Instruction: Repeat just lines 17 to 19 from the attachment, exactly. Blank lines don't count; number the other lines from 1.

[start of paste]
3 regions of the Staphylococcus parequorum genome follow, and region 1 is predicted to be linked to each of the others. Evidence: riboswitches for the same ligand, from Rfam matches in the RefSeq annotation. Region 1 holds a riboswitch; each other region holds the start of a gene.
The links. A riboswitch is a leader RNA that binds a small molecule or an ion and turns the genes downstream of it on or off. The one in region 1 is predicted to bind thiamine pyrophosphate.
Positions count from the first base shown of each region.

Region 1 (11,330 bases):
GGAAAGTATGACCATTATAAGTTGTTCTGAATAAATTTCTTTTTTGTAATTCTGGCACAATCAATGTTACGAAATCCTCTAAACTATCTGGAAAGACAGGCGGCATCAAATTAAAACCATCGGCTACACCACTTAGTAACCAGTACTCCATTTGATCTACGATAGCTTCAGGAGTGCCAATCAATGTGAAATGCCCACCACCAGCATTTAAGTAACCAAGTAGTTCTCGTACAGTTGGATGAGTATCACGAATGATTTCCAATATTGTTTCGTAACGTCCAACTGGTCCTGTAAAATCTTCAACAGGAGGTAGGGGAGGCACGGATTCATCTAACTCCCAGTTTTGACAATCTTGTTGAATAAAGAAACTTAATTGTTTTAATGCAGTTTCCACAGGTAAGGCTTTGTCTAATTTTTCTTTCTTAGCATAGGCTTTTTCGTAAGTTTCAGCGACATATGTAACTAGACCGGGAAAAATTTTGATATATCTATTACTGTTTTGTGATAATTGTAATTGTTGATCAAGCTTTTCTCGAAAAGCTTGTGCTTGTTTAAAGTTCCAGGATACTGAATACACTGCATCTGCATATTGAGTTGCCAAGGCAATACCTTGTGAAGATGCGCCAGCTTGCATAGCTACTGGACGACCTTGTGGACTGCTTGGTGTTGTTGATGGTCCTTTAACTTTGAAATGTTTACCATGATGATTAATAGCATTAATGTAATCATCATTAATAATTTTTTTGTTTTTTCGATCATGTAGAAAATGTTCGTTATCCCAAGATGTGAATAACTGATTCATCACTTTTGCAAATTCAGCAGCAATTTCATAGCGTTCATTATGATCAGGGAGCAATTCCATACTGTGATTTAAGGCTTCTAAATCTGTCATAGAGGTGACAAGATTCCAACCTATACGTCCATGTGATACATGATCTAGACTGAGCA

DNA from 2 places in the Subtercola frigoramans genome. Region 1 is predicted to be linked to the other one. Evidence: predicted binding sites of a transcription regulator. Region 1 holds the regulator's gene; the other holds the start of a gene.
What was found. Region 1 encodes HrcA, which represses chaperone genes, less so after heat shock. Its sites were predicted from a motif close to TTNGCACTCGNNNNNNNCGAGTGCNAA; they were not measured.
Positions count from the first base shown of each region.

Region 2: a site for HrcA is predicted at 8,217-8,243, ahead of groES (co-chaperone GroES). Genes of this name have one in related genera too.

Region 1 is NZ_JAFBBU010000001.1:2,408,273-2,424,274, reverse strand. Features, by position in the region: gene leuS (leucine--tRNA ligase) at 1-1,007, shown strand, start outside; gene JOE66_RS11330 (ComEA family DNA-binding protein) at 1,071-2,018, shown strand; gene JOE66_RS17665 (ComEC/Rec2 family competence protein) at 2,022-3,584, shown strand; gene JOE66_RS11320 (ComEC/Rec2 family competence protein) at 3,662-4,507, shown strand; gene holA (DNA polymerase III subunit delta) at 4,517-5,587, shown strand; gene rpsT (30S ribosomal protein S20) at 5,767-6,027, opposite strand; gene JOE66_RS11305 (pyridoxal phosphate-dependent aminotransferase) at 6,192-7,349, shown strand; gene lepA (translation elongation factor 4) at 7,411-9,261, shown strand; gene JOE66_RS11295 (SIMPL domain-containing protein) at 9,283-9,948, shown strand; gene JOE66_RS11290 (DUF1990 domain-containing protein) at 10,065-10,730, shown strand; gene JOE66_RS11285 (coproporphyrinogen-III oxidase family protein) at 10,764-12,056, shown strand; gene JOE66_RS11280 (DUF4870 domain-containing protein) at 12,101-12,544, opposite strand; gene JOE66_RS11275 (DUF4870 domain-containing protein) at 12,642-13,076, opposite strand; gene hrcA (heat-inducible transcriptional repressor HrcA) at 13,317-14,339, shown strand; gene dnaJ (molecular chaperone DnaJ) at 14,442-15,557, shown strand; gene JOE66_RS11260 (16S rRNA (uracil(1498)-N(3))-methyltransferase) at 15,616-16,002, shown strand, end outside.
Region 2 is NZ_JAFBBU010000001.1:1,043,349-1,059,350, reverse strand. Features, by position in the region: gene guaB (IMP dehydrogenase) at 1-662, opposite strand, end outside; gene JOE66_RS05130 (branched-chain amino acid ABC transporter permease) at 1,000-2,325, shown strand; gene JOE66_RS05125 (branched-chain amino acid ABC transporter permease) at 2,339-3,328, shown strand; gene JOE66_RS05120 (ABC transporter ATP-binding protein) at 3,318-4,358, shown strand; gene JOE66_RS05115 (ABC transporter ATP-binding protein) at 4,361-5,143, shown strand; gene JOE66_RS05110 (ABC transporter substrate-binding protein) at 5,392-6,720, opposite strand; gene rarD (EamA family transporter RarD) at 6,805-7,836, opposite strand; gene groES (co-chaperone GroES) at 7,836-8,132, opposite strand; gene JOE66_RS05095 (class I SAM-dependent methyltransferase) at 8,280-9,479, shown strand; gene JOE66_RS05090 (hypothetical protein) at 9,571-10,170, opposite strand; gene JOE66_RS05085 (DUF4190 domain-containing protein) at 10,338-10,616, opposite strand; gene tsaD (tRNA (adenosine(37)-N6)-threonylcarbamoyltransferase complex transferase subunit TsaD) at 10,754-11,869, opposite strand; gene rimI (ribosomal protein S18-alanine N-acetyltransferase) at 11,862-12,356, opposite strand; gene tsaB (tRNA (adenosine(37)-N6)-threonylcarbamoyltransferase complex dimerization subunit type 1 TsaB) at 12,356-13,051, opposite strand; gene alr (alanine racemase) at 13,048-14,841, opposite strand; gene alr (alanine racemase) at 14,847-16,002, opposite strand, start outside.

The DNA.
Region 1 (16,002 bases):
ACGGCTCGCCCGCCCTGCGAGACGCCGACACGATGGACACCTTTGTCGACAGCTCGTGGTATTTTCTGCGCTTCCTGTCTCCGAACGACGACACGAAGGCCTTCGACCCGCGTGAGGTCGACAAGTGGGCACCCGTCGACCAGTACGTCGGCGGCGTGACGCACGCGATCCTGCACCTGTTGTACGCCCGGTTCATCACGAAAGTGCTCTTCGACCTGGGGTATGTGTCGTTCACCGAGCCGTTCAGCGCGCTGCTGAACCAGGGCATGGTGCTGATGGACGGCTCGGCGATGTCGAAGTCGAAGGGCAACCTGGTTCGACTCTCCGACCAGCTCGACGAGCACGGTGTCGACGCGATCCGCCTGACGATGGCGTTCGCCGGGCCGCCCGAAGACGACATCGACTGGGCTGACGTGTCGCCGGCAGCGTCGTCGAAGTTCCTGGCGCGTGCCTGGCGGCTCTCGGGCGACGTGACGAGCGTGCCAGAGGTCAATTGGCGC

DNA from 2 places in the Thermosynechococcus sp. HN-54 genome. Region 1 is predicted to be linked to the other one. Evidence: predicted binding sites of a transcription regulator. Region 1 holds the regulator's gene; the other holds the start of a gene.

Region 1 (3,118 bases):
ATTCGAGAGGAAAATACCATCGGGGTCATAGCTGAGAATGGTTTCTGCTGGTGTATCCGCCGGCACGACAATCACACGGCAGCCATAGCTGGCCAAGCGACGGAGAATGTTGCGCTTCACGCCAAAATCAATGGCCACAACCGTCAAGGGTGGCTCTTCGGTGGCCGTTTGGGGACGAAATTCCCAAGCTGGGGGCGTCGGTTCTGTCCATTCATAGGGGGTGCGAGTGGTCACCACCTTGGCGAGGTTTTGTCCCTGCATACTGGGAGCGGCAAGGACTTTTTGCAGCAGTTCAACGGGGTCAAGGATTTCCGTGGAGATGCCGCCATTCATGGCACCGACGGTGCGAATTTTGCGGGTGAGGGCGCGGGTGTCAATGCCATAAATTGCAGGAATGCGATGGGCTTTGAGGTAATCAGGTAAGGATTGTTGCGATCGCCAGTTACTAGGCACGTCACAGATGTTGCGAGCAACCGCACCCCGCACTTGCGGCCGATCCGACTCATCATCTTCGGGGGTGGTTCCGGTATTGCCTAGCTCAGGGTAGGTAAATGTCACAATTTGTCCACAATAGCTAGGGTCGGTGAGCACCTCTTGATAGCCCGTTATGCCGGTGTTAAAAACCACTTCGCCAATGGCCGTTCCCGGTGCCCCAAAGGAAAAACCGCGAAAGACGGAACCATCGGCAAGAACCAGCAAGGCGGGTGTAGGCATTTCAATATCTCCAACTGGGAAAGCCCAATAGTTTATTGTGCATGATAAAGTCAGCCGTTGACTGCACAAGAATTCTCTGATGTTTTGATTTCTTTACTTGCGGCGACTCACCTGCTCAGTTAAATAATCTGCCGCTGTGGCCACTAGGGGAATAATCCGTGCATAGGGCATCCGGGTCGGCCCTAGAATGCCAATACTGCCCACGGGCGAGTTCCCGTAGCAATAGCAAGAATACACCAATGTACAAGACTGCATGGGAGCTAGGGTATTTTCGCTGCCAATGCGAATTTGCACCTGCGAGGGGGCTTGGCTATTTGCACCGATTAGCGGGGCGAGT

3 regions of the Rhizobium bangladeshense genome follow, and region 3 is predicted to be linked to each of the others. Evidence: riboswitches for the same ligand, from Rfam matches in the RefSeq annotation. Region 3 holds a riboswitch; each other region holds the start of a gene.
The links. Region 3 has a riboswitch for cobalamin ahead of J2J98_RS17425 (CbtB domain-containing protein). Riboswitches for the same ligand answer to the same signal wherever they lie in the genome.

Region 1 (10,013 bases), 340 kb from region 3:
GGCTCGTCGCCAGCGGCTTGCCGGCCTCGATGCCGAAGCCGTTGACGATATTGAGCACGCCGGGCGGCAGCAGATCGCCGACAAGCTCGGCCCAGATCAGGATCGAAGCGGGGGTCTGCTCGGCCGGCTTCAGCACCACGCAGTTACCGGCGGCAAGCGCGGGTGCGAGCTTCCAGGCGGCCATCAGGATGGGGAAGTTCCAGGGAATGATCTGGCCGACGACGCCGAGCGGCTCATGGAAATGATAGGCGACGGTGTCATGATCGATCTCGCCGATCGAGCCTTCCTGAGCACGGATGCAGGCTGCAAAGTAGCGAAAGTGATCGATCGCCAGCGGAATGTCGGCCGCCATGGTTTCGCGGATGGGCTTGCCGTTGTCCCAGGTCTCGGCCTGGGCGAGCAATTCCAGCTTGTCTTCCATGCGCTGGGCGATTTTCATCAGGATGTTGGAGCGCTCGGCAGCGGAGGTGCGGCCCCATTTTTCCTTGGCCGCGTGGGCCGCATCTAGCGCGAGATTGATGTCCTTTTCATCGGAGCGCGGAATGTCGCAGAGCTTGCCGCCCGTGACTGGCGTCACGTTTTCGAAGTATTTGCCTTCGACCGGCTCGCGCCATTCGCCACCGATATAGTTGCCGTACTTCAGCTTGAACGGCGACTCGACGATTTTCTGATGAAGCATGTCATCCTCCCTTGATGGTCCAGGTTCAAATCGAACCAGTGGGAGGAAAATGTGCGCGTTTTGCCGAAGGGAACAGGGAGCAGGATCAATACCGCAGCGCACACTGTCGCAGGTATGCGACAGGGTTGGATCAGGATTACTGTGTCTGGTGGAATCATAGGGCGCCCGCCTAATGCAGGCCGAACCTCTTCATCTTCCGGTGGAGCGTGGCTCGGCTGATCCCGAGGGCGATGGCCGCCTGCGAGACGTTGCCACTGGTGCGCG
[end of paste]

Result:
ATTCGAGAGGAAAATACCATCGGGGTCATAGCTGAGAATGGTTTCTGCTGGTGTATCCGCCGGCACGACAATCACACGGCAGCCATAGCTGGCCAAGCGACGGAGAATGTTGCGCTTCACGCCAAAATCAATGGCCACAACCGTCAAGGGTGGCTCTTCGGTGGCCGTTTGGGGACGAAATTCCCAAGCTGGGGGCGTCGGTTCTGTCCATTCATAGGGGGTGCGAGTGGTCACCACCTTGGCGAGGTTTTGTCCCTGCATACTGGGAGCGGCAAGGACTTTTTGCAGCAGTTCAACGGGGTCAAGGATTTCCGTGGAGATGCCGCCATTCATGGCACCGACGGTGCGAATTTTGCGGGTGAGGGCGCGGGTGTCAATGCCATAAATTGCAGGAATGCGATGGGCTTTGAGGTAATCAGGTAAGGATTGTTGCGATCGCCAGTTACTAGGCACGTCACAGATGTTGCGAGCAACCGCACCCCGCACTTGCGGCCGATCCGACTCATCATCTTCGGGGGTGGTTCCGGTATTGCCTAGCTCAGGGTAGGTAAATGTCACAATTTGTCCACAATAGCTAGGGTCGGTGAGCACCTCTTGATAGCCCGTTATGCCGGTGTTAAAAACCACTTCGCCAATGGCCGTTCCCGGTGCCCCAAAGGAAAAACCGCGAAAGACGGAACCATCGGCAAGAACCAGCAAGGCGGGTGTAGGCATTTCAATATCTCCAACTGGGAAAGCCCAATAGTTTATTGTGCATGATAAAGTCAGCCGTTGACTGCACAAGAATTCTCTGATGTTTTGATTTCTTTACTTGCGGCGACTCACCTGCTCAGTTAAATAATCTGCCGCTGTGGCCACTAGGGGAATAATCCGTGCATAGGGCATCCGGGTCGGCCCTAGAATGCCAATACTGCCCACGGGCGAGTTCCCGTAGCAATAGCAAGAATACACCAATGTACAAGACTGCATGGGAGCTAGGGTATTTTCGCTGCCAATGCGAATTTGCACCTGCGAGGGGGCTTGGCTATTTGCACCGATTAGCGGGGCGAGT

3 regions of the Rhizobium bangladeshense genome follow, and region 3 is predicted to be linked to each of the others. Evidence: riboswitches for the same ligand, from Rfam matches in the RefSeq annotation. Region 3 holds a riboswitch; each other region holds the start of a gene.
The links. Region 3 has a riboswitch for cobalamin ahead of J2J98_RS17425 (CbtB domain-containing protein). Riboswitches for the same ligand answer to the same signal wherever they lie in the genome.